The year was 641 AD. A Tang dynasty princess named Wen Cheng was set to marry a Tibetan king, Songsten Gampo.
Inaugurating this new marriage was a gift that the Tibetans would never forget: tea. Pressed and then held together with rice water, the Tibetans had their first taste of this drink from a brick of black tea, and by the time the 11th century was underway, a trade route had become firmly established. The Chinese needed horses, and the Tibetans needed their tea.
Beginning in the city of Ya’an, west to Chengdu, the capital of Sichuan Province, a cobblestone road was laid down that connected China to Tibet, a road that would come to be known as Chamagudao or Tea Horse Road. This 1,400 mile road tested the will of any human being.
Peppered with bandits, Tea Horse Road stretched across rain-battered hills and snow-covered plateaus, at times ascending into more than 5,000 m (17,000 ft) treacherous mountain peaks and, at other times, requiring courage to cross the freezing, unforgiving rivers of Yangtze, Mekong, and Salween.
Those who braved these conditions and traveled this road in search of opportunity were known as tea porters. They were tasked with bringing as many bricks of tea as they could handle from Ya’an to the holy city of Lhasa in Tibet.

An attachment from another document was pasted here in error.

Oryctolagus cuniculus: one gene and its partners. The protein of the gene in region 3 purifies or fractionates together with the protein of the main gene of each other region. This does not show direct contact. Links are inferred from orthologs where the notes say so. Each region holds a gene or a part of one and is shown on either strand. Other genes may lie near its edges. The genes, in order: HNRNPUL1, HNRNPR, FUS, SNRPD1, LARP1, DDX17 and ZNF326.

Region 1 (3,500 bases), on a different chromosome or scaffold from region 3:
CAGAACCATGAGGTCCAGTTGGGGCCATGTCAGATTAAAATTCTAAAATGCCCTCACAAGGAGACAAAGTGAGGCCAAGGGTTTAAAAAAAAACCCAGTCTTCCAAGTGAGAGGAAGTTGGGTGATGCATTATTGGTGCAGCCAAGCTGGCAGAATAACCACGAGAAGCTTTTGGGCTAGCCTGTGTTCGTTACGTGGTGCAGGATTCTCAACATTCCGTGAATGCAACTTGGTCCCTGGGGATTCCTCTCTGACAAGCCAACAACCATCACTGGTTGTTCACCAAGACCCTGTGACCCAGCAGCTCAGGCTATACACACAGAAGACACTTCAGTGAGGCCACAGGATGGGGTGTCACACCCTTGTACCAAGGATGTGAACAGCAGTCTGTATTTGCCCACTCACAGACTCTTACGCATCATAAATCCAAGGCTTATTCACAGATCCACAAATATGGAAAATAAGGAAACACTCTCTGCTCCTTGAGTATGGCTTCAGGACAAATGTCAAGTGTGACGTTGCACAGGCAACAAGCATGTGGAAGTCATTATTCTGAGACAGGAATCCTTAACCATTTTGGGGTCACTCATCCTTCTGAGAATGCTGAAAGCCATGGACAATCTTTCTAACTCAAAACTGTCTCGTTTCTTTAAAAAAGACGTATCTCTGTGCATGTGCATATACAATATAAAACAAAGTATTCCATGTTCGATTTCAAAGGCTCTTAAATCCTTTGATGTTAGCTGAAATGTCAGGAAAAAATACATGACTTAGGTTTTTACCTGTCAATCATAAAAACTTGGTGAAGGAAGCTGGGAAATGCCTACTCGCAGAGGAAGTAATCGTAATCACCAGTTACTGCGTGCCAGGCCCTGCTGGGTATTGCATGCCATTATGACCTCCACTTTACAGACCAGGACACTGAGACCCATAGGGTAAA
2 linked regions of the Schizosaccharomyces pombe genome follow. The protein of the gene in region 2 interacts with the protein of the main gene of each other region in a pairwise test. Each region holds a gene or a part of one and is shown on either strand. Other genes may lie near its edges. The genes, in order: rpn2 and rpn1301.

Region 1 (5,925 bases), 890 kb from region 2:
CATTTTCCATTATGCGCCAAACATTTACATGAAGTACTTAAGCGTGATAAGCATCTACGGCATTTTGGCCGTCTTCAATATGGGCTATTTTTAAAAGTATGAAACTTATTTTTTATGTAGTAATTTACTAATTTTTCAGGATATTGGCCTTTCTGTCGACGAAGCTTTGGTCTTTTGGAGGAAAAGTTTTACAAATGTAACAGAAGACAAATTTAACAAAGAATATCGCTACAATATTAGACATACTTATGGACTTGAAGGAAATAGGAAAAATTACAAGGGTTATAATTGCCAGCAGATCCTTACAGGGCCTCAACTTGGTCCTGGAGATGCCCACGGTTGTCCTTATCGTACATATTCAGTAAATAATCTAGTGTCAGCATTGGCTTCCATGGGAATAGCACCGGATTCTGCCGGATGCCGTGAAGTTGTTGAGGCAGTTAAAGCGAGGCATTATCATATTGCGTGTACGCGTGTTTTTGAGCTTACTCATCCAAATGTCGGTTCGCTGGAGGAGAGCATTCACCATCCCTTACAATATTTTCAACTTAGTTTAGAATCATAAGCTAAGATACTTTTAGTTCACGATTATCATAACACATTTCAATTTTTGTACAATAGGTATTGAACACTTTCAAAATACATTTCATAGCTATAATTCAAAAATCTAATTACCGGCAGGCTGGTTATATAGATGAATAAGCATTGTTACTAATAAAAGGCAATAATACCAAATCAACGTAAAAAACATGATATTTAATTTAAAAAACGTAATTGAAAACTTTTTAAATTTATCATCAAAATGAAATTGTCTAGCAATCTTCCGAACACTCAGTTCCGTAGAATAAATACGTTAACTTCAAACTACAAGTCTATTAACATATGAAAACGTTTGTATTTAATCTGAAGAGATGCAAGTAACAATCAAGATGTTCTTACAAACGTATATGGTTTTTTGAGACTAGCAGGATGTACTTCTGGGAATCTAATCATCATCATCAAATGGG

If traveling Tea Horse Road wasn’t difficult enough, to make matters worse for the tea porters, no pack animals were available to help transport their goods until they reached Kangding city, 140 miles away from Ya’an. This meant that at least part of Tea Horse Road needed to be traversed on foot.
Often with a bodyweight of less than 160 pounds, the tea porters—both men and women—would load up satchels filled with tea bricks, astonishingly weighing anywhere from 150 to more than 300 pounds!
Why so much?
By trade agreement, it was promised that every 130 pounds of tea would get a single horse in return. And so the tea porters, determined to make a living for themselves, would throw the oversized satchels on their backs, assisted only by a couple of crutches, and growing weary with every step, they set off for Kangding, the prudent among them stopping to rest every 7 to 10 steps. The journey to Kangding alone would take three weeks.
Needless to say, whether from exhaustion, bandits, snow, disease, or some other misfortune, there were many who tea porters who didn’t make it.
As modernization and industrialization swept through the country, the days of tea portering along Tea Horse Road ended in the 1950s, almost a full millennium after the practice started. The last person is said to have made the journey in 1966, and if you’re lucky, though there are not many left, you might be able to find someone who remembers seeing a tea porter.
We honor this legendary trail and especially those whose lives were shaped by such a dangerous line of work in our own way, sourcing some pu’erh for us to drink any time we are in need of inspiration for meeting the obstacles in our own life’s journey. Just as there were three routes available to a tea porter traveling along Chamagudao—the Northern, the Middle, and the Southern—we have a couple of different offerings available for anyone who wishes to share in that legacy, Tea Horse Road #1 and Tea Horse Road #2.